Which Aironet 1252 radio module(s)

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Feb 27th, 2009
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I was going to use an Aironet 1252 access point to set up a wireless network and was wondering which radio module (or modules) to get. I have no need for backwards compatibility, so it seems that for best performance I should go with a pure 802.11n network. In order to achieve that goal, is one radio module sufficient? And which band would be best? Or is there any advantage (or disadvantage to getting both the 2.4 GHz radio module (AIR-RM1252G-A-K9) and the 5 GHz one (AIR-RM1252A-A-K9)?


Any and all suggestions or thoughts are greatly appreciated. Oh, and if you need any other information about my setup please feel free to ask.


Thanks,


Paul


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Scott Fella Fri, 02/27/2009 - 08:22
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802.11g and 802.11N is backwards compatible no matter what. The advantage with both radio's might be that some users only can connect to the 2.4ghz, 5GHz less interference, but if you want to use 802.11n, and have more than one 1252, then you will want to have the 5GHz radio. Your card must be able to work on the 5ghz side... even though it say's 802.11N, doesn't mean its a dual radio. I would get the 1252 with both radios... but that is just my opinion.

Leo Laohoo Fri, 02/27/2009 - 16:36
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fella5 is right. You've just mentioned the need for backward compatibility therefore both A/B/G modules is OK.


Are you going to be using a Wireles LAN Controller (WLC)?


The reason why I'm asking is because the 1252 AP, in order to get both RM to work, you need at least 19.0 watts of power. This can only be achieved using either a enhanced PoE switch (such as the 3560-E/3750-E) or a power injector.


The latest code of the WLC (firmware 5.2) will upgrade the AVR of both the radio modules of the 1250 to be able to operate at 15.4 watts of power. Here's the catch though: The new WLC code will allow the 1252 to operate both radios BUT the power output (or signal strength) is curtailed.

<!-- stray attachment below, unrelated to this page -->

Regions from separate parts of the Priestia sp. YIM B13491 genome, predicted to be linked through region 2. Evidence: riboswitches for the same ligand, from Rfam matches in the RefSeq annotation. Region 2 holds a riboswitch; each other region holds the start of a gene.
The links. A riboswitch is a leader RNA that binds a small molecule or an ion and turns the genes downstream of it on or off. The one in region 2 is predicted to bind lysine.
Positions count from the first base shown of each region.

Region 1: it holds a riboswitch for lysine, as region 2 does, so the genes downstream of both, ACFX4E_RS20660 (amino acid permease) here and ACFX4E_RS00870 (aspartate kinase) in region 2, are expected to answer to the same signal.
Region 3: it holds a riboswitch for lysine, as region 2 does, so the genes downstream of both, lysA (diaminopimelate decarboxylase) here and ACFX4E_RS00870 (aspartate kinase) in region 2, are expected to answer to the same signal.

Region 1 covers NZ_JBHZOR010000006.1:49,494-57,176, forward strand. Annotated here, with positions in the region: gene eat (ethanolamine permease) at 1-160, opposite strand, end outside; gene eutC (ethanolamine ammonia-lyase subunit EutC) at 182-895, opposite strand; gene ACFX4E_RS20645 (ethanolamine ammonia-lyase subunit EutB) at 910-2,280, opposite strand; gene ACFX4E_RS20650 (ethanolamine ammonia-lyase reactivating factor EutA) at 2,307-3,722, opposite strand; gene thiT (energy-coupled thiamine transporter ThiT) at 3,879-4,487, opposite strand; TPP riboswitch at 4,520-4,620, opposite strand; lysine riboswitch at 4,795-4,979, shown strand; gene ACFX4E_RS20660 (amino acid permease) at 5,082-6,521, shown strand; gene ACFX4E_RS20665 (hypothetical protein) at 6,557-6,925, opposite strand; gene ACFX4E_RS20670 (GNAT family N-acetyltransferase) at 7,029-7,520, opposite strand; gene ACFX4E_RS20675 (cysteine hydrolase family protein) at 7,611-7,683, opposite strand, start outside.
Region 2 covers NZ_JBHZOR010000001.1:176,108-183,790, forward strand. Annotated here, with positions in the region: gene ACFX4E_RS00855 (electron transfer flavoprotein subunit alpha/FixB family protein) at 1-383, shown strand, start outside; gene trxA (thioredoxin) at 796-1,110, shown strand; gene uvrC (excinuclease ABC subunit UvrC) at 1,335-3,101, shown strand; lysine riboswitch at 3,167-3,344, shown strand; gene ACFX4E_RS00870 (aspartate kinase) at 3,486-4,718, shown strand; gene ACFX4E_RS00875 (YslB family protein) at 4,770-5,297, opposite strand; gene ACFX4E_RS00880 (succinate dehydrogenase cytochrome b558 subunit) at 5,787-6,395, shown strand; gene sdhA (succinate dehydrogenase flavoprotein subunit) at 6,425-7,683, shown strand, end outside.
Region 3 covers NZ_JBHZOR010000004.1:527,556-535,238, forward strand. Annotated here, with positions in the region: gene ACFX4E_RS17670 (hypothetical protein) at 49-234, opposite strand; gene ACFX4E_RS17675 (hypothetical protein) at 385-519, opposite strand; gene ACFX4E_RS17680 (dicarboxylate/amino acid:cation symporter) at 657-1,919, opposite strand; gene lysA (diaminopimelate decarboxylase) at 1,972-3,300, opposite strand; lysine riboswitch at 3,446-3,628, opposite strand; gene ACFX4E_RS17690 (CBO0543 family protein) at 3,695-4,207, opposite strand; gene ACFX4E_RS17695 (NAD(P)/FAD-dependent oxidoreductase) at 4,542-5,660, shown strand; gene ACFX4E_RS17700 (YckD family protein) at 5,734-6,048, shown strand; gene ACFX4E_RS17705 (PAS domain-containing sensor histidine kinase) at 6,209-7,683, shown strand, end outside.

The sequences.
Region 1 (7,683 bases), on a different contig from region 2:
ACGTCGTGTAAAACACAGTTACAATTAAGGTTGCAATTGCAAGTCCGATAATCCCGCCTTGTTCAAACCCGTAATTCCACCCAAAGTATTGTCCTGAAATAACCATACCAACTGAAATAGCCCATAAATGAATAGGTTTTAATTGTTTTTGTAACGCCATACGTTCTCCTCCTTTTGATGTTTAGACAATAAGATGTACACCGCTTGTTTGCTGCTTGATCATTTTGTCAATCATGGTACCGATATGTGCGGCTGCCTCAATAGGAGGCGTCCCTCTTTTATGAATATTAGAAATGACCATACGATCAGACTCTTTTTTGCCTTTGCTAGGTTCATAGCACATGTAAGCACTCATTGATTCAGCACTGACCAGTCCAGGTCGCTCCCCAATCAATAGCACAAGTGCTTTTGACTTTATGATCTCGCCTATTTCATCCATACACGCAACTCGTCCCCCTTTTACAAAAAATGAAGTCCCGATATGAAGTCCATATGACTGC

However, do you look the 1140 series AP. This model will operate at 15.4 watts of power, full signal strength but the range is not as far as the 1250.


The 1140 (like it's other brother, 1130) was designed for office use: lots of walls, partitions and corners. The 1250 is designed for industrial use: wide-open space, environmental protection (thus the armoured-tank look-feel-weight).


Hope this helps.

paul_erion Fri, 02/27/2009 - 17:50
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No, I wasn't going to be using a WLC. I planned on using the Cisco AP1250 Local Power Supply (AIR-PWR-SPLY1) -- and though I couldn't find its specs I'm assuming it supplies an adequate amount of power.


I hadn't looked into the 1140 ... but I will, since the building I'm looking at installing it in is not that wide open (i.e., it has lots of walls and corners).


Thanks for your help!


p.s., Just to clarify, I actually do NOT need backwards compatibility.

Leo Laohoo Fri, 02/27/2009 - 18:03
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No problems. My apologies for misreading the need of backward compatibility.

paul_erion Fri, 02/27/2009 - 18:09
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No big deal ... I just threw in the clarification in case someone else was reading this thread and thought I needed backwards compatibility.


Once again, thanks for your help.


Paul

paul_erion Mon, 03/09/2009 - 14:35
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In my original message I left something out ... I needed the AP to be standalone/autonomous; and I just ran across a Cisco document, "Cisco Aironet 1140 Series and 1250 Series Access Point":


http://www.cisco.com/en/US/prod/collateral/wireless/ps5678/ps6973/ps8382/prod_qas0900aecd806b7c82_ps10092_Products_Q_and_A_Item.html


that states that the 1140 Series is not currently available in a standalone/autonomous version ... though they claim a such a version will be available sometime this year.

Leo Laohoo Mon, 03/09/2009 - 15:30
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Unfortunately, this is true. 1140 is only available for LWAPP for the time being.


The Autonomous IOS version should be available soon, I hope.

Lucas Phelps Fri, 03/13/2009 - 11:17
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Back to the debate between 2.4 Ghz and 5.0 Ghz.


It is important to keep range in mind when talking about RF frequencies. As frequency increases, range decreases.


So while the 2.4 Ghz radio does not have the throughput that the 5 Ghz radio does..it has a further range.


The 5 Ghz radio, on the other hand, has great throughput, but a shorter range.


This is why we opted for the dual-band 1252 AP so that each client could use one or the other.

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